Next month, several hundred million people will watch some of the best football players in the world battle it out in the pinnacle of the European game, the UEFA Champions League final.
Last year’s victory by FC Bayern Munich was aired in more than 200 countries, with a projected global unique reach of over 360 million viewers. UEFA’s other flagship tournament, the European Championship (Euro) boasts similar numbers.
The responsibility for the infrastructure servicing these mass moving picture transmissions falls under the remit of UEFA’s nimble ICT team. Especially for the Euros, this team must build the network in the host countries and work extensively with vendors to make sure that they have the infrastructure covered.
In the small municipality of Nyon in Switzerland sit 45 core ICT staff, plus 35 contractors, who – as well as supporting UEFA’s 450 on-site staff – are tasked with running the technology that underpins the European organisation and governance of the world’s most popular sport.
Their remit spreads far and wide. As well as the aforementioned responsibilities, they have created specific football applications, ranging from financial fair play and statistics gathering to TV graphics on venues, squad list management, anti-doping and referee appointments. Then there are the event management functions to support, like accreditation, ticketing, accommodation and transport, plus all the broadcast services, such as applications for tickets, commentary positions and trucks, and all the broadcast sponsorship and rights management. That’s not forgetting the infrastructure behind the UEFA website and mobile applications.
All of this is managed in a huge, bespoke suite of applications called the Football Adminstration and Management Environment (FAME). Forming the core of UEFA’s work, it has around 50,000 users and delivered 80,000 accreditations during Euro 2012.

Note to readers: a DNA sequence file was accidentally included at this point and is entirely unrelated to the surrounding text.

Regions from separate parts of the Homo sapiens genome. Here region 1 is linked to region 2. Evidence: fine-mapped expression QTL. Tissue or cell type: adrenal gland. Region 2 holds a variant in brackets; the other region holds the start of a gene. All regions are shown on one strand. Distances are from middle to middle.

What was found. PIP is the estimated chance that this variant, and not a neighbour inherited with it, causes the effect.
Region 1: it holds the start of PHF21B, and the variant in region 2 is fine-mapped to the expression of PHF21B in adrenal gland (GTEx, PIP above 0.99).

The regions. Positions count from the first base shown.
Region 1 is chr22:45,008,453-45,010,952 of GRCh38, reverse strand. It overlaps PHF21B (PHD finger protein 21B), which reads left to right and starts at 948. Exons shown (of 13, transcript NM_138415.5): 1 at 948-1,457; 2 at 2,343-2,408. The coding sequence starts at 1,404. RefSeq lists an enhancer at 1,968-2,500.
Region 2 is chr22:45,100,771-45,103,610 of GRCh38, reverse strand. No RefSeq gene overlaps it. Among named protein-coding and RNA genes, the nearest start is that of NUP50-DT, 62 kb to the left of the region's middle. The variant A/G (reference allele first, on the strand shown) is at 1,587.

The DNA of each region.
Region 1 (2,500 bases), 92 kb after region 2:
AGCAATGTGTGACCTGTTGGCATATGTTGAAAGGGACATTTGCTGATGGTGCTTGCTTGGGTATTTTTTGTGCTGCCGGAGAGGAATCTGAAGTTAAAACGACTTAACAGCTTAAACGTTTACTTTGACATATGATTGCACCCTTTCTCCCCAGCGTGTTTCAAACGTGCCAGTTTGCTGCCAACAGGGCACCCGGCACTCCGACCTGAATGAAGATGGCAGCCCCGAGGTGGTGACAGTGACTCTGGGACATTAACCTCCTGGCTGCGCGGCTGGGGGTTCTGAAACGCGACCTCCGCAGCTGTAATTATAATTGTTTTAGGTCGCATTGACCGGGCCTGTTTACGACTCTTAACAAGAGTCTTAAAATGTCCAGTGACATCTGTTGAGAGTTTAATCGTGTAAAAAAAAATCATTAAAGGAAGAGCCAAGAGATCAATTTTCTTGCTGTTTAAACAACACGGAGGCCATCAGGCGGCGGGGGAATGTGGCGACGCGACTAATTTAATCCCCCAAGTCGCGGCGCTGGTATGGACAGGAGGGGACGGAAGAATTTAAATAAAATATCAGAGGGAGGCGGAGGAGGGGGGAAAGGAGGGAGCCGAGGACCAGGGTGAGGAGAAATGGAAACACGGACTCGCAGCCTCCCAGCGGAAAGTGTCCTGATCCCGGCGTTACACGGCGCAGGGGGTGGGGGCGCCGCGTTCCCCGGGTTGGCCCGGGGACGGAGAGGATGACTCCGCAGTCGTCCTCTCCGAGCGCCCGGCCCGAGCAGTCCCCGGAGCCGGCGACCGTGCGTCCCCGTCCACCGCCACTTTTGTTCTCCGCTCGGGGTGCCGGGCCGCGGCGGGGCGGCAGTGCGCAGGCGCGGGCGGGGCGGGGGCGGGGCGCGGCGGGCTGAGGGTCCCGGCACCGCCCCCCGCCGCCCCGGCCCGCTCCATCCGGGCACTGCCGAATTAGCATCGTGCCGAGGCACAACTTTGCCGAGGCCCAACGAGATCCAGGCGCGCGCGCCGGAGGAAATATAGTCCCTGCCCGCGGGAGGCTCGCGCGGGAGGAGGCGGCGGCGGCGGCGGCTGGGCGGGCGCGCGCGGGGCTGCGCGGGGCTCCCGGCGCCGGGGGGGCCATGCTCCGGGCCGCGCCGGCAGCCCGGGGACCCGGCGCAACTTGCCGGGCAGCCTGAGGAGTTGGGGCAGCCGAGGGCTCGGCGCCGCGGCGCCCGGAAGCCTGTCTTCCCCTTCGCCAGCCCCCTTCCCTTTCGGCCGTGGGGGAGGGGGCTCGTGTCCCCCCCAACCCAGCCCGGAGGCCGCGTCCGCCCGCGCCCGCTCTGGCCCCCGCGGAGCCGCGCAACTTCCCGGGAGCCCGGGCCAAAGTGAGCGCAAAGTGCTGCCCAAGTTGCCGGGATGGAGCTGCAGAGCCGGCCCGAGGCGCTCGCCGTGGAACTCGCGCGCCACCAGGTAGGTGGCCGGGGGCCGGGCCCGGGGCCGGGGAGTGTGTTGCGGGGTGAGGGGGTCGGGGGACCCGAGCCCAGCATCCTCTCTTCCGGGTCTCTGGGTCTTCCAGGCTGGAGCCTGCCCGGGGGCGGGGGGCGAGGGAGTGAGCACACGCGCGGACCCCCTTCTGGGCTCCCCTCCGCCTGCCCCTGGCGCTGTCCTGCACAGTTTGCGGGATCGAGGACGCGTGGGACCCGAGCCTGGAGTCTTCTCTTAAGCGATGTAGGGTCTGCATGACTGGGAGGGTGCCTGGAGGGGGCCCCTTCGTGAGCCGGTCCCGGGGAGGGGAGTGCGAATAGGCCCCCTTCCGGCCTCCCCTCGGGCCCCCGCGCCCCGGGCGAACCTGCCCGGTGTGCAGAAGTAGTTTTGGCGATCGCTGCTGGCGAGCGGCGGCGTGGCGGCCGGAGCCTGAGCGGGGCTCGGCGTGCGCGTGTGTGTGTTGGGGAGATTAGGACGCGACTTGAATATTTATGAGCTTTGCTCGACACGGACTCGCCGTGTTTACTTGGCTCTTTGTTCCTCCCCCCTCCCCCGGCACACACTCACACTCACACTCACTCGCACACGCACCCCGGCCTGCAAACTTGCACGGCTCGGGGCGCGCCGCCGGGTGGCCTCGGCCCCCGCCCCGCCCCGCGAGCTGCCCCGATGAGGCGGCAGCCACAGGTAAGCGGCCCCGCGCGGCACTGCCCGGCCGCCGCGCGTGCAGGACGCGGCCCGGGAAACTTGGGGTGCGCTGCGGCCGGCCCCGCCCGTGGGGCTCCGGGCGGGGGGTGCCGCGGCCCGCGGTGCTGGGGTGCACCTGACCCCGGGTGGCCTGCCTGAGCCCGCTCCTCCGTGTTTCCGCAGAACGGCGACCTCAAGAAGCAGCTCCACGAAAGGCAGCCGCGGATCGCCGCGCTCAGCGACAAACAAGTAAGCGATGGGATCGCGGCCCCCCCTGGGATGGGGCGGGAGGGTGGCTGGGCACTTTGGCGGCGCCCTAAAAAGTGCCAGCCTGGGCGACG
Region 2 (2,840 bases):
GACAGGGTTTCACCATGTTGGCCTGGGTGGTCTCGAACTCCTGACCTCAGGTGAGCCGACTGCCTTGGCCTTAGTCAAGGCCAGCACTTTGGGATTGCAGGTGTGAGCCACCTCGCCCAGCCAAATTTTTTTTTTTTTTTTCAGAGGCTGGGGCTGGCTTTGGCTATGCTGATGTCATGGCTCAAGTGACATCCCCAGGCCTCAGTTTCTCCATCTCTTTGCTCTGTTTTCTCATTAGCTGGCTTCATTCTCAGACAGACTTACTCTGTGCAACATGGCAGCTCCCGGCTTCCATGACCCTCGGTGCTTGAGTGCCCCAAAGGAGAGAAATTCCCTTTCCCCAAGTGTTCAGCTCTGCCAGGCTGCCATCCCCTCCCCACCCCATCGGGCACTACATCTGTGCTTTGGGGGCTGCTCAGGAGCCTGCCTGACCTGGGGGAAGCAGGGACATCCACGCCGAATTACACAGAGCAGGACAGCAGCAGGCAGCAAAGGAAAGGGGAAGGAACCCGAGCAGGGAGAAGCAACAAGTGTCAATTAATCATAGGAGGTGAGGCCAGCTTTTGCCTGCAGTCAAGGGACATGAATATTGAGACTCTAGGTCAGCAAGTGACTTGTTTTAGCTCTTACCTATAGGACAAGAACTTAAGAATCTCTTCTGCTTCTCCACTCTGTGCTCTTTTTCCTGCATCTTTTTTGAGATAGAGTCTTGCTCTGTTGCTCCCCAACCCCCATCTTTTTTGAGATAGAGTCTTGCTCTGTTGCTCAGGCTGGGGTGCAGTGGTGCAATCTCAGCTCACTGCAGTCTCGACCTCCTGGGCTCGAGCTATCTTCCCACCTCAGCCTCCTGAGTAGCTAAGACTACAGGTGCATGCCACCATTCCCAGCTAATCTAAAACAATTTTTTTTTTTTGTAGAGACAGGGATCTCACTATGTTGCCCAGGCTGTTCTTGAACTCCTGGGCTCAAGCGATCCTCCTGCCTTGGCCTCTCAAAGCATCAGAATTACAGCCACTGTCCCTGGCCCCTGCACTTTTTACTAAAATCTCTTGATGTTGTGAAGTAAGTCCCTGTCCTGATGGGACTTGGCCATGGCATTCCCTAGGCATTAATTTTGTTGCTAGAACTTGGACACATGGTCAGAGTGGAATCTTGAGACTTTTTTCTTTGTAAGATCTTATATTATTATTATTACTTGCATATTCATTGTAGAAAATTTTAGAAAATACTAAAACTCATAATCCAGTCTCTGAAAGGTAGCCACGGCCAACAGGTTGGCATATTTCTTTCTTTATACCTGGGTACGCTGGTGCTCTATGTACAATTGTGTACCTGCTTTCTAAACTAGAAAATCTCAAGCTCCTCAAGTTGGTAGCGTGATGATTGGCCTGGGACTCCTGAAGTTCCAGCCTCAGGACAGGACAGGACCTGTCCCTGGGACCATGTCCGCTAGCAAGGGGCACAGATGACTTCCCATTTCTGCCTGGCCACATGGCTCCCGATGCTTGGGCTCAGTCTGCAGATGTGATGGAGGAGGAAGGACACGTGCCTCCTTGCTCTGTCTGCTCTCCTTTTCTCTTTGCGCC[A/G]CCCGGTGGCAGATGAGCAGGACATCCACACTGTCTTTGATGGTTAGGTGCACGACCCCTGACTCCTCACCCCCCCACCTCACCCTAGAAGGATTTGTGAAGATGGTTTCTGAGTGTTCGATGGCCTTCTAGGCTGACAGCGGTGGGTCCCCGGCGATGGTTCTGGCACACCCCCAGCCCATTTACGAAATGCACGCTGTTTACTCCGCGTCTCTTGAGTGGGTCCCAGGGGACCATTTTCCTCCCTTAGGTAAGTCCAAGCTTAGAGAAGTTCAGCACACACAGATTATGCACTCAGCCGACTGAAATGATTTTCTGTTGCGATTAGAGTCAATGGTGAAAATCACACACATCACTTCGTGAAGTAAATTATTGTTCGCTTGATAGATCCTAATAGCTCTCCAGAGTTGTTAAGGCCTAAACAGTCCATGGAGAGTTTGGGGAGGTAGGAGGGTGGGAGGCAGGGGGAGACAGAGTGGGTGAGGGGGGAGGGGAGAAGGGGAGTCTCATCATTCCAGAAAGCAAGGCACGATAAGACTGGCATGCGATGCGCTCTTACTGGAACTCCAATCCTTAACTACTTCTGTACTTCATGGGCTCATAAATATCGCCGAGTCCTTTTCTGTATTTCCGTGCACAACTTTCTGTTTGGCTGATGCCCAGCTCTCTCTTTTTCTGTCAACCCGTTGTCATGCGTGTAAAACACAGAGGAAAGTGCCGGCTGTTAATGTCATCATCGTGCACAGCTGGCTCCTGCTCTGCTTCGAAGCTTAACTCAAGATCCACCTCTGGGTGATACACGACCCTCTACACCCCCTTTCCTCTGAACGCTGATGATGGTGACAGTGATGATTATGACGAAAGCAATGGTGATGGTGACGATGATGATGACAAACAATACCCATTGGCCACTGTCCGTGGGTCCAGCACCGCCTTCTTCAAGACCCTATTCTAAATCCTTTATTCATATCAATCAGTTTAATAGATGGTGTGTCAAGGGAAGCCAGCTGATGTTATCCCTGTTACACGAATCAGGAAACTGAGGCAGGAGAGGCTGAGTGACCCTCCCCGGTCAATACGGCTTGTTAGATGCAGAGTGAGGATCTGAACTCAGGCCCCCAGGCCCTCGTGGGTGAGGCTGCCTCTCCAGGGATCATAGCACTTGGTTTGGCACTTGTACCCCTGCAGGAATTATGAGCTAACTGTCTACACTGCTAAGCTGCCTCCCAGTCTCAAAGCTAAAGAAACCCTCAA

Of course, during the Euros more staff are brought in to help manage the tournament, plus volunteers and providers, which brings the total to around 7,000 people. That just means more IT headache, but UEFA is examining a BYOD approach for the next tournament in 2016 to keep this under control.
With so much ICT to consider, UEFA was keen to outsource the infrastructure out of its premises in order to focus on its core business.
‘So we have project managers, business analysts and governance and security, while development and hosting are sourced through vendors,’ says Daniel Marion, UEFA’s head of ICT.
To do this, UEFA partnered with NTT, gradually moving the infrastructure using a phased approach.
It first tried to transform everything into a highly virtualised environment in a private cloud, centralised approach. This brought everything into two data centres: one in Switzerland for UEFA’s corporate applications, and one in Amsterdam for its web services, with one cloud backing up the other one.
However, this meant a lack of integration, so the organisation was forced to search for another partner to relook at the solutions it had deployed, and unify its ICT and cloud applications across the board.
Following a review of cloud service providers in the market in 2010, Marion was keen to select a partner that would be able to mould itself to the unique needs of UEFA.
‘Due to the nature of what we do, we have some needs that are slightly different from what you get from a normal vendor,’ Marion says. ‘What we needed was people who were OK to revisit their operating models in order to feed ours.
‘Going to a very large organisation is not always easy because they are very much industry alive and less keen to listen to a customer that is 0.1% of their revenue.’
This search for a smaller company that would be more focused on UEFA’s needs, as well as have all the infrastructure layers with one global service level and an extensive network in Europe, landed Marion on Interoute.